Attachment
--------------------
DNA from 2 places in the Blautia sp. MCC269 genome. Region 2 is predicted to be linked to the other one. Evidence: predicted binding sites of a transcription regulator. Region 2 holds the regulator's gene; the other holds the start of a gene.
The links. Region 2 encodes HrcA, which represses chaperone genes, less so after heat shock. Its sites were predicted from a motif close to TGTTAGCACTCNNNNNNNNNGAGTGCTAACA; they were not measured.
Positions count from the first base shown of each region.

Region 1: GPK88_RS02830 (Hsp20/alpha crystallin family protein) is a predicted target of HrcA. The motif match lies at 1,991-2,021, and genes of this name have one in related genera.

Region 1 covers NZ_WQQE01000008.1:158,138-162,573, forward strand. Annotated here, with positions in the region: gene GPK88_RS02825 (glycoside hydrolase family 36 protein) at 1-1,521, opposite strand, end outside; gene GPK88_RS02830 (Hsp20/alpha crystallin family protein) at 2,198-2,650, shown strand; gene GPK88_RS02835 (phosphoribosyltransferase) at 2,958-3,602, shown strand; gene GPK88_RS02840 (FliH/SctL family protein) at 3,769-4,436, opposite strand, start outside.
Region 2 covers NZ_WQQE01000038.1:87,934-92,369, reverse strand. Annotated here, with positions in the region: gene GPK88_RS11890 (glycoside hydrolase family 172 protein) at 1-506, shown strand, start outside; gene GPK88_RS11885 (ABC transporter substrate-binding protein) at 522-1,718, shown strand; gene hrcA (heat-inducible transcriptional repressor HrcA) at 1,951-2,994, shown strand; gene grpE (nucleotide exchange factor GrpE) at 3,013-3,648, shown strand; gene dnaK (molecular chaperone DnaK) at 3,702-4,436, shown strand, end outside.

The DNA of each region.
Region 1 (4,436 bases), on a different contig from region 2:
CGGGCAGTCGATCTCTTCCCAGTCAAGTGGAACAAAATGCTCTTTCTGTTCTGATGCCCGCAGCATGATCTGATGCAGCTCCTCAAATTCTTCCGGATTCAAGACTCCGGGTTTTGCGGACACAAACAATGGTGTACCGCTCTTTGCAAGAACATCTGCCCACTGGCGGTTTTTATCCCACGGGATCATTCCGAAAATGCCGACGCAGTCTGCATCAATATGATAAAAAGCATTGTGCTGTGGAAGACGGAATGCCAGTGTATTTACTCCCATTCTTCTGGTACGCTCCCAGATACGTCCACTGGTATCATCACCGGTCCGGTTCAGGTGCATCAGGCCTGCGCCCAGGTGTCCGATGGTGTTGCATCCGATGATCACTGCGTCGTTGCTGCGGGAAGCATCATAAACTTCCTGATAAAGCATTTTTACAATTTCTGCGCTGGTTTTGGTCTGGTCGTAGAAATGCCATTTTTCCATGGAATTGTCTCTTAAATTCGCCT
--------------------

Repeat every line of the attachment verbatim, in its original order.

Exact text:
DNA from 2 places in the Blautia sp. MCC269 genome. Region 2 is predicted to be linked to the other one. Evidence: predicted binding sites of a transcription regulator. Region 2 holds the regulator's gene; the other holds the start of a gene.
The links. Region 2 encodes HrcA, which represses chaperone genes, less so after heat shock. Its sites were predicted from a motif close to TGTTAGCACTCNNNNNNNNNGAGTGCTAACA; they were not measured.
Positions count from the first base shown of each region.

Region 1: GPK88_RS02830 (Hsp20/alpha crystallin family protein) is a predicted target of HrcA. The motif match lies at 1,991-2,021, and genes of this name have one in related genera.

Region 1 covers NZ_WQQE01000008.1:158,138-162,573, forward strand. Annotated here, with positions in the region: gene GPK88_RS02825 (glycoside hydrolase family 36 protein) at 1-1,521, opposite strand, end outside; gene GPK88_RS02830 (Hsp20/alpha crystallin family protein) at 2,198-2,650, shown strand; gene GPK88_RS02835 (phosphoribosyltransferase) at 2,958-3,602, shown strand; gene GPK88_RS02840 (FliH/SctL family protein) at 3,769-4,436, opposite strand, start outside.
Region 2 covers NZ_WQQE01000038.1:87,934-92,369, reverse strand. Annotated here, with positions in the region: gene GPK88_RS11890 (glycoside hydrolase family 172 protein) at 1-506, shown strand, start outside; gene GPK88_RS11885 (ABC transporter substrate-binding protein) at 522-1,718, shown strand; gene hrcA (heat-inducible transcriptional repressor HrcA) at 1,951-2,994, shown strand; gene grpE (nucleotide exchange factor GrpE) at 3,013-3,648, shown strand; gene dnaK (molecular chaperone DnaK) at 3,702-4,436, shown strand, end outside.

The DNA of each region.
Region 1 (4,436 bases), on a different contig from region 2:
CGGGCAGTCGATCTCTTCCCAGTCAAGTGGAACAAAATGCTCTTTCTGTTCTGATGCCCGCAGCATGATCTGATGCAGCTCCTCAAATTCTTCCGGATTCAAGACTCCGGGTTTTGCGGACACAAACAATGGTGTACCGCTCTTTGCAAGAACATCTGCCCACTGGCGGTTTTTATCCCACGGGATCATTCCGAAAATGCCGACGCAGTCTGCATCAATATGATAAAAAGCATTGTGCTGTGGAAGACGGAATGCCAGTGTATTTACTCCCATTCTTCTGGTACGCTCCCAGATACGTCCACTGGTATCATCACCGGTCCGGTTCAGGTGCATCAGGCCTGCGCCCAGGTGTCCGATGGTGTTGCATCCGATGATCACTGCGTCGTTGCTGCGGGAAGCATCATAAACTTCCTGATAAAGCATTTTTACAATTTCTGCGCTGGTTTTGGTCTGGTCGTAGAAATGCCATTTTTCCATGGAATTGTCTCTTAAATTCGCCT